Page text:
Writing Blooms With Fresh Air

"We go out now?"

“We go out now?”

After a rough morning of sleeping, mixing margaritas, and chasing each other around, the rescue beagles realize they need to put distance between their busy lives in order to gain some perspective. So they drop what they’re doing and insist we go outside.

Yah, I’m good with that because I normally need a break as well. Editing all day long makes for a stale Pricey. But a nice walk and a breath of fresh air puts new wind in my literary sails.

It’s the same thing when we write. We increase our BIC (Butt In Chair) index to the point where answering the call of nature is an irritant because we “in the zone.” What I see all too often is that writers type The End, and shove their babies out the door…and it isn’t ready. Before you do anything, you need to back away from your computer and get some fresh air.

Right now, you’re stale, so you can’t see the warts hiding inside your writing. If you send it out, I’ll see those warts and reject it. I can’t tell you how many times I’ve heard back from writers saying how embarrassed they were to have sent me their first three chapters. In the time they sent it to me and received my rejection, they’ve had a chance to get some fresh air. When they read my reasons for rejection, they hurriedly go back and review those chapters.

“GAH!!! How could I have not seen those POV switches, or the fact that my main character was in her office, and the next scene has her in Mexico?” Oh, the horror of seeing your work with fresh eyes.

Do yourself a huge favor and get some literary fresh air. Put your writing away for a couple weeks and go outside. Go to lunch with friends, take that hike you’ve been wanting to take, go visit Mom and Dad, learn a new hobby. Do something besides writing. This is the only way you can see the dust bunnies and tumbleweeds hiding among your nouns and verbs.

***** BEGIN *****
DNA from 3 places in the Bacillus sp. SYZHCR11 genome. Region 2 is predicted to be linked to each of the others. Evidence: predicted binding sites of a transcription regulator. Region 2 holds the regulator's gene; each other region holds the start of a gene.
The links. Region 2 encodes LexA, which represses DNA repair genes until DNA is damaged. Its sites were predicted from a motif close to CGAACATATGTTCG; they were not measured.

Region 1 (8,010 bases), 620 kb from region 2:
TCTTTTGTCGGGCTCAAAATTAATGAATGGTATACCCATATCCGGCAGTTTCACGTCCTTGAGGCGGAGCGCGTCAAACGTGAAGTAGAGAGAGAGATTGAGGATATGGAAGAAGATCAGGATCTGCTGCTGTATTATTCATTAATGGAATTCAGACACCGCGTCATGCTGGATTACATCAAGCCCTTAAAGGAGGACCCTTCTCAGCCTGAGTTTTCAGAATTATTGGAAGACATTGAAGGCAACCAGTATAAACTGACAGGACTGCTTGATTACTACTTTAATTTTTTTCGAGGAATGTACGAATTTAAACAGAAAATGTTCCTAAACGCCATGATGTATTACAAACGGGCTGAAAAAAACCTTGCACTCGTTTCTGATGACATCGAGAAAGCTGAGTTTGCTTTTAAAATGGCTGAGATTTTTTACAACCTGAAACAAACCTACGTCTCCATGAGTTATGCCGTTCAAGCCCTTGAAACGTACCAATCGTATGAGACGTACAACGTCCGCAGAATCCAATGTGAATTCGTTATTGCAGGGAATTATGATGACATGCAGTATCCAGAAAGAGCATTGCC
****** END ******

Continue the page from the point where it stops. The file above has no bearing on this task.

If I’ve been working on a tough scene, I go ahead and bang it out – and then I put it away and walk away, even though I’m convinced that I’ve just written the best writing in the world. Upon returning with a breath of fresh air, I usually discover that my writing is pure Bantha fodder. The best writing comes from being fresh and clear. Putting you focus elsewhere allows your brain to expand – and suddenly you can see your writing with new eyes. No, those rough paragraph transitions didn’t sneak in while you were sleeping. You wrote them, and didn’t see it before.

If you don’t have pesky rescue beagles reminding you to keep your literary air fresh, then write yourself a note and tape it to your forehead. Nothing good happens in a stale room. Don’t send your work out too early. You’ve worked this hard, so doesn’t it make sense to honor that hard work by sucking in some fresh air?

Do you take long breaks after writing? What do you do to get your breath of fresh air?

6 Responses to Writing Blooms With Fresh Air

  1. authorguy says:

    I write something else. But I still take walks though.

  2. Kim Kircher says:

    Very wise advice Lynn. I’m very task oriented–nothing gives me quite the same sense of self worth as crossing something off my list. I’m tempted to call one task done just so I can have the pleasure of making an X next to it on my mental list.

  3. ericjbaker says:

    On a similar note, I think it helps to take a break even if you intend to do another draft. You almost need to forget what you wrote a little bit so you can get into the reading mindset.

  4. Ruth Dupré says:

    I write it. I put it away. I go back in a week or two, and Lordy, does it suck swamp gas. I repent of ever writing the thing. But after sleeping a month or two, or even a year, it becomes something lovely. It’s not perfect, but it’s pretty good. It’s hopeful. Even better, it’s workable. 🙂 So yes, I definitely need a break.

  5. tbrosz says:

    When I finish, I give it to someone else to read and de-bug, and then take a long break. My wife is my prime beta reader, with the slow, methodical processing inherent in a medical professional who can’t afford to “skim” what they read. Me, I’m a skimmer.

  6. RJ Telles says:

    Love! Ive thought this many times but was never able to express it so well. Thank you! Bantha Fodder had me cracking up. poodoo.

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